“Information is starting to come to light”: media won’t let go of Uvalde’s police mistakes

Greater Uvalde Don McLaughlin announced he would “throw people under the bus” during Tuesday’s city council meeting. The city official went on to accuse Steve McCraw, the chief of the Texas state police, of selectively leaking information for political purposes. “McCraw has continued whether you want to call it, lie, leak…mislead or misrepresent information to distance its own troopers and rangers from the response,” McLaughlin said of the director of the Texas Department of Public Safety, which is led an investigation into the shooting in Uvalde last month that killed 19 children and two teachers.

Earlier on Tuesday, McCraw testified at a state Senate hearing that the police response in Uvalde was an “abject failure” and that the police could have stopped the gunman in three minutes if the Uvalde school district police chief Peter Arredondo acted more decisively. “The only thing that kept a corridor of dedicated officers from entering rooms 111 and 112 was the on-site commander who decided to put officers’ lives over children’s lives,” McCraw said. (Arredondo has claimed that he did not consider himself the person responsible and assumed that someone else had taken control of the police, according to the AP.)

The finger-pointing between authorities comes as a trickle of details about the police response has turned into a torrent, despite efforts by government officials to contain the disastrous revelations. “Public understanding of the response to the tragedy has been marred by refusals by state and local agencies to release public records, efforts by local officials to bar journalists of public meetings and the closed nature of the hearings held by state legislators,” the Texas Tribune noted Monday in a piece containing one of the most detailed accounts of what has happened at Robb Elementary School to date.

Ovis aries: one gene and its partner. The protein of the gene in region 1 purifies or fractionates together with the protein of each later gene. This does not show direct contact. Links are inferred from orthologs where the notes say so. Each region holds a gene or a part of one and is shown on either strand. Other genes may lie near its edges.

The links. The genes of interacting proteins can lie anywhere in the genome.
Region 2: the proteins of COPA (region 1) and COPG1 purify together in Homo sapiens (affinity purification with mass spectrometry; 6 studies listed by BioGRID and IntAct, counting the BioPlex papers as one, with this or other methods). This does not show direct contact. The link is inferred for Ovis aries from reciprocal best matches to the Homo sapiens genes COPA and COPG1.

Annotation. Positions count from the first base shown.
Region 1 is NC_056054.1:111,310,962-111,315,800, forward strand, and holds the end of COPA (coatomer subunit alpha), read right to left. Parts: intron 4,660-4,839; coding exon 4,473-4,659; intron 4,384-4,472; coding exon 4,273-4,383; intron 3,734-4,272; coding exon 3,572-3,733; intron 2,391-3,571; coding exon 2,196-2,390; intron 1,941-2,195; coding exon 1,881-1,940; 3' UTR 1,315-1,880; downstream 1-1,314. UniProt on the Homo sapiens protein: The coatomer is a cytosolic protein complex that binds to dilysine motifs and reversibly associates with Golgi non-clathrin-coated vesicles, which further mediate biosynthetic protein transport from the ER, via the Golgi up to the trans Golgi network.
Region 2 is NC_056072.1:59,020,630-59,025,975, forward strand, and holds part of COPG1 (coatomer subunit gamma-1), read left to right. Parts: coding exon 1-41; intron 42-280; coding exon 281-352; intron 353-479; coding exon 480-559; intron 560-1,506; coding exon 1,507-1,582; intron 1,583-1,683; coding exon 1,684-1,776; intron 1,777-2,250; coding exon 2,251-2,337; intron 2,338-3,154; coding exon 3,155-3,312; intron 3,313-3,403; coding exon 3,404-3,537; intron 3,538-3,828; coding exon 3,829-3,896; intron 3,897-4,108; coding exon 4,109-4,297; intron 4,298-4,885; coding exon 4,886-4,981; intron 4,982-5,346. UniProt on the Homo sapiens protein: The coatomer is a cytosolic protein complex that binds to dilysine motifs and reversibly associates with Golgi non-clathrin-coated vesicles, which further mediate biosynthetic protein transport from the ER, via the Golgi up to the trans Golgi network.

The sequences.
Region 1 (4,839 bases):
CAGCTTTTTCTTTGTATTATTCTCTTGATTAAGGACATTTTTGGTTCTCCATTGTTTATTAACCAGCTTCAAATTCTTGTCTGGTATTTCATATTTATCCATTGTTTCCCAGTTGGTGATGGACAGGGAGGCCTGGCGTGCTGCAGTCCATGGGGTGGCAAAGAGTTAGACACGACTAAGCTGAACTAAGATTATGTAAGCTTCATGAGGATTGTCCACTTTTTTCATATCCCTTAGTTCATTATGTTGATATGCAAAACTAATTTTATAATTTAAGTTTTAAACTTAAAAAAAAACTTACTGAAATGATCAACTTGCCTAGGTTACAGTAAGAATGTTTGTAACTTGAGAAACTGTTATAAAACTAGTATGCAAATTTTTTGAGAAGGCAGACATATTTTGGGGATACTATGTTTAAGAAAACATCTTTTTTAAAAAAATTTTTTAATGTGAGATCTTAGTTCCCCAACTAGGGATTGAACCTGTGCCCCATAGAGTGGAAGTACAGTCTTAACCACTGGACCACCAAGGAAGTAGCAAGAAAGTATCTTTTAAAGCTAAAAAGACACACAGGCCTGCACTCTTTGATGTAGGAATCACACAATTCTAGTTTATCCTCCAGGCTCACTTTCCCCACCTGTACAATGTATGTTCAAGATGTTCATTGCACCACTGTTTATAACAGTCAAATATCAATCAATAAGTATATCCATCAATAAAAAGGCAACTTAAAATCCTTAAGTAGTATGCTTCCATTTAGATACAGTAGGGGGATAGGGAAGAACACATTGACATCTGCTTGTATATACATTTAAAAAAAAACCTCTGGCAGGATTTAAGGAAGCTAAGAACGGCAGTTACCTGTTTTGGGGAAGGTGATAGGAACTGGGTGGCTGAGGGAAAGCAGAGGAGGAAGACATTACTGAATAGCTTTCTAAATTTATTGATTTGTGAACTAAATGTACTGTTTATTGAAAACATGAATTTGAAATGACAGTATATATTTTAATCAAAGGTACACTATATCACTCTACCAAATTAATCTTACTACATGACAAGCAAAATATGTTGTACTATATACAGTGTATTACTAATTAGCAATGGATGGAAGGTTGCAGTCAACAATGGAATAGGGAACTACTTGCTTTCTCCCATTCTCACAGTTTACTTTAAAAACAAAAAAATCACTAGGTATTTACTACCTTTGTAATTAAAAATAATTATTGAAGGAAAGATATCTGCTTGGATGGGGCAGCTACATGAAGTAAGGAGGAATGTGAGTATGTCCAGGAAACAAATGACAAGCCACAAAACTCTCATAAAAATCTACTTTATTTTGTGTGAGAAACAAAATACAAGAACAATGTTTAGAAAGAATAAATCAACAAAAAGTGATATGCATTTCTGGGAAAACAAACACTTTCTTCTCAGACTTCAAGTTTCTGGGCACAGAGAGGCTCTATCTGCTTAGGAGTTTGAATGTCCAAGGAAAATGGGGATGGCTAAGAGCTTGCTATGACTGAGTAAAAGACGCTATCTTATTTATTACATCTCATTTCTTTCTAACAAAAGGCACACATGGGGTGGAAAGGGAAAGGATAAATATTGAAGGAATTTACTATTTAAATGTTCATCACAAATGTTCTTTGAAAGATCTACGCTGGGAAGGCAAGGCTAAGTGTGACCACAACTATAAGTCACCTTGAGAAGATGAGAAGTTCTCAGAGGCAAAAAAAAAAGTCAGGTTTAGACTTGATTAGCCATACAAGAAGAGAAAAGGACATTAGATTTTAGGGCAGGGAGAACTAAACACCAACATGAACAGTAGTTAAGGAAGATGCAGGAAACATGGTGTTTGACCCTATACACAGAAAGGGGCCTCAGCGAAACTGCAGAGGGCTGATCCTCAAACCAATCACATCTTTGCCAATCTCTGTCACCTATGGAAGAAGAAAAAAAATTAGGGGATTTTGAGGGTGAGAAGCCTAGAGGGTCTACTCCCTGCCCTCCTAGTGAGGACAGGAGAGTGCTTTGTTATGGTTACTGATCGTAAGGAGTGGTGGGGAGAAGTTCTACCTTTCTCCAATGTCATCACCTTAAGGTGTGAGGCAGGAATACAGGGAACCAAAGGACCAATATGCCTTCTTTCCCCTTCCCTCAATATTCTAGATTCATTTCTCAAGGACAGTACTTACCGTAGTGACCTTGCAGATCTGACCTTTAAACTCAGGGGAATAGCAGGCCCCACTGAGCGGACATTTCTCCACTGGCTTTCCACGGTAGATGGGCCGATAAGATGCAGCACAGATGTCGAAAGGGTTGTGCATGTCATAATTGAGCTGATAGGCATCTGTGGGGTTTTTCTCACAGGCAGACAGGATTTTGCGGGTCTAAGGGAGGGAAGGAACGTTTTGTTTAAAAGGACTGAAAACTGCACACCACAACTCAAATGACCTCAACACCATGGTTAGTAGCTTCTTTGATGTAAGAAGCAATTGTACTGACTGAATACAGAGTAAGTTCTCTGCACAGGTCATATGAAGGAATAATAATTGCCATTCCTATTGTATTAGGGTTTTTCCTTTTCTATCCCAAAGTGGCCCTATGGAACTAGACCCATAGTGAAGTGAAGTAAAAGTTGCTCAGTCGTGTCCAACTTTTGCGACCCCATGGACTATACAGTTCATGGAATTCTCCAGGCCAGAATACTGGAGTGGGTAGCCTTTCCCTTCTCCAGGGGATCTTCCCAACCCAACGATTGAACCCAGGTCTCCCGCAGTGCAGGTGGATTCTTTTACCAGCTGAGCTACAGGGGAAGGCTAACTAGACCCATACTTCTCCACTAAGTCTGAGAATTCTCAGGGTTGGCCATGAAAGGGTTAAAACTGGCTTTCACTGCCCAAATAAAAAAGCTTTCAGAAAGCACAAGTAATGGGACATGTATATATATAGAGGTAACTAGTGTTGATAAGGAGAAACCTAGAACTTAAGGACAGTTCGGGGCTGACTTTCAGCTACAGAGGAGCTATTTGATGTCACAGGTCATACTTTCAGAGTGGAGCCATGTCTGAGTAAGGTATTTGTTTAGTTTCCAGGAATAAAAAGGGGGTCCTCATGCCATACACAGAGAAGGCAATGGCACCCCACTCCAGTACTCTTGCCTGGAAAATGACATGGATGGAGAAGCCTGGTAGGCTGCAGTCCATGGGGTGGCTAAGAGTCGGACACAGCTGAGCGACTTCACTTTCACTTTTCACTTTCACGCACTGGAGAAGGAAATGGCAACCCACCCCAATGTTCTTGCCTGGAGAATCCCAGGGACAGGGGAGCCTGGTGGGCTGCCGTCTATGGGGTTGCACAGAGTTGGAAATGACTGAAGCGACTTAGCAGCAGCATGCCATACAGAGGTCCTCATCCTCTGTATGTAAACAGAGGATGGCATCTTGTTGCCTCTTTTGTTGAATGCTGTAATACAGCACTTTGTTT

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When I spoke to the editor-in-chief of Tribune Sewell Chano the day after the shooting, for a piece on the debate over publishing graphic images of such tragedies, he said his reporters were “trying to summarize what happened” — an effort that continued nearly a month later. The Tribune’s Monday story, based on surveillance footage and transcripts from law enforcement officers, also cited reports from other news outlets — both local and national — that have helped advance Uvalde’s story and hold law enforcement officers accountable. For example, a recently The San Antonio Express-News report claimed, according to an anonymous source, that Arredondo and his team did not check the classroom doors to determine if they were unlocked. A key finding in Tribune’s story on Monday, based on that disclosure, as CJR’s Jon Allsop noted. According to Tribune, there was no security footage from inside the school showing police officers trying to open the doors to adjacent classrooms where the gunman was.

“It took a while… but the information is starting to come to light,” says CNN Shimon ProkupeczI tweeted Monday, pending McCraw’s testimony. “Local Reporters [are] access information.” Others also have marked the crucial role of journalists in the ongoing search for answers.

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